15 August 2010

George Lucas, the Revisionist "Visionary"

Admit it.  You're already humming "The Imperial March."
At Star Wars Celebration V in Orlando, it was announced that all six Star Wars films will be released on Blu-ray Disc in a box set during the fourth quarter of 2011.  A previously unseen, deleted scene from Return of the Jedi was screened and has since hit the web; we're told there are other such gems from the vault that will make their first appearance on this forthcoming issue.  Fan response has been mixed; some are thrilled to have their favorite movie series on Blu-ray; others are turned off by the fact that Lucas has made clear that the original versions of the original trilogy will not be included.

Lucas claims that the original versions are cost-prohibitive to digitally re-master for a hi-def release.  Now, there are two obvious holes in this.  Firstly, the majority of film elements are the same from the original release to his Special Edition versions (especially The Empire Strikes Back and Return of the Jedi).  It's not as though the entire films need to be restored from scratch.  Most of the work has already been done; there are only a handful of scenes that would require additional work.

More importantly, it's simply unfathomable that older films than these would find their way to Blu-ray but the gems of Lucasfilm would be somehow too difficult to update.  If The Wizard of Oz, twice the age of Star Wars, can be brought to the 21st Century there's absolutely no reason that Lucasfilm shouldn't be able to handle sifting through the original film elements for a handful of scenes to make available the original, theatrical cuts of these beloved features.  We are talking, after all, about the most profitable movie series of all time.  It's not like there's not an established, willing-to-pay fan base.

But then we get into the issue of artistry.  Lucas has cast himself over the years as a "visionary," and while I've always taken umbrage at the claim (sorry, but Dr. King was a visionary; you imagined some popcorn movies with aliens), it's not without some legitimacy.  Should he not have the right to make running edits and changes to the films he created?  There's the axiom that art is never finished; it's simply abandoned.  In the last hundred years, as art has become commercialized like never before, this has evolved that art is never finished, but given a release date.  It seems a violation of the rules that Lucas would dare to return to his work after its release date.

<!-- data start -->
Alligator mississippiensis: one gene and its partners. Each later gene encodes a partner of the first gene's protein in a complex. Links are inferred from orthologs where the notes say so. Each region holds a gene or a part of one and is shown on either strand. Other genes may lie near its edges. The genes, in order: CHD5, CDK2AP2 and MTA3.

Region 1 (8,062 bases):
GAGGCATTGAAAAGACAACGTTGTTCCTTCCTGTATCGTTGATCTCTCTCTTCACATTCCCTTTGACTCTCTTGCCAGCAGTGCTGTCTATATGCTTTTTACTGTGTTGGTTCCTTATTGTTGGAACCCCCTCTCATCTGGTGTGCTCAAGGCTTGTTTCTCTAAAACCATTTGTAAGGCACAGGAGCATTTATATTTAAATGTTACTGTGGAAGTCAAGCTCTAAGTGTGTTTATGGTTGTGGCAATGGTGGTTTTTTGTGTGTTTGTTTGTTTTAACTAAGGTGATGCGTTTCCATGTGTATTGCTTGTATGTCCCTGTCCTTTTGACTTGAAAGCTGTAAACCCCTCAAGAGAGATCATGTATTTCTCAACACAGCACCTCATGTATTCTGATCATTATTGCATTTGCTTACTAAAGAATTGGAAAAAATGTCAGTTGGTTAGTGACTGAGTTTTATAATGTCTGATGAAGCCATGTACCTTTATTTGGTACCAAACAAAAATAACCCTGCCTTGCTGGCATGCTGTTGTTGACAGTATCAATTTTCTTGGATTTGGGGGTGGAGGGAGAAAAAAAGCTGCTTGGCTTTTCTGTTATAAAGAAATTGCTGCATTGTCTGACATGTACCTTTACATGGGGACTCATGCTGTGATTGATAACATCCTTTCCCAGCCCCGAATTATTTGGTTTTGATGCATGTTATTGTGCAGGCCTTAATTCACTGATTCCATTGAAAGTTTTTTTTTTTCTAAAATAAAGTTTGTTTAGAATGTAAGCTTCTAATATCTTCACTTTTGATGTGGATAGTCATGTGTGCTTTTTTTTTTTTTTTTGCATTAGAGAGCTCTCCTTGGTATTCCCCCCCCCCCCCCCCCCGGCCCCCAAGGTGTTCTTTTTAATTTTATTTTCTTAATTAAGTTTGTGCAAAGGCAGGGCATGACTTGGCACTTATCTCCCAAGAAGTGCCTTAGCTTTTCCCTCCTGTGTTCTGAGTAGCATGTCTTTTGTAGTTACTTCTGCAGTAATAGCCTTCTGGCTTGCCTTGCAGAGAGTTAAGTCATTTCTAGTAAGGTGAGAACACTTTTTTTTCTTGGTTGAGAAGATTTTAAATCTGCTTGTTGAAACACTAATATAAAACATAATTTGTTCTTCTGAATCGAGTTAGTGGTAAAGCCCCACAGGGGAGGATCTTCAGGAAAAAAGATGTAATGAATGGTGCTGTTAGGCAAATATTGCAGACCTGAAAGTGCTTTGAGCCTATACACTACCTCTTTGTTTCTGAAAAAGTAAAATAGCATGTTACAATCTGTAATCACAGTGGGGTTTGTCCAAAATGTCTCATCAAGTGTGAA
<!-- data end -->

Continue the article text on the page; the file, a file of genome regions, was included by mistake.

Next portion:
So far, the "leave it like we first saw it" camp has consisted only of the Original Trilogy ("OT") fans.  Younger fans, who came to the series with or after 1997's Special Edition release, don't get what the fuss is all about.  What difference does it make whether Greedo gets off a shot at Han Solo before dying?  Was the Ewok song really that important?  Those original versions saw the light of day on DVD in 2006, but they were non-anamorphic and presented with 2.0 stereo sound.  Surely, Lucasfilm--the cutting edge of film technology--was and is capable of better.

One of these will be
digitally replaced soon.
We have known since 2005 that Lucasfilm was working to replace the puppet Yoda in The Phantom Menace with a digital version more in keeping with the character's appearance in the other Prequel films.  I, for one, will be stunned if this is the only change Lucas makes to the more recent films.  It will be interesting to see is how the Prequel generation responds to this release.

In the DVD era, when even "lesser" films have been re-issued several times, is there not something to be said for Lucas offering fans something a little different each time these movies hit the market?  Does it not somehow justify double-dipping, knowing that this time won't necessarily be exactly like the last time?  Or is it insulting, to be effectively told that the last time out, you bought a draft of a work in progress?  One thing is certain: fans will buy the Blu-ray release.  And they will complain.

1 comment:

  1. I am not the biggest Star Wars fan, but I would have to say that I would be upset at the changes. At least give us the option of having a blue-ray version that is the same as the original theatrical version. Hell, there are enough fans out there that would buy BOTH versions to make it a profitable venture to produce both.

    Just my two pennies

    Hobbs

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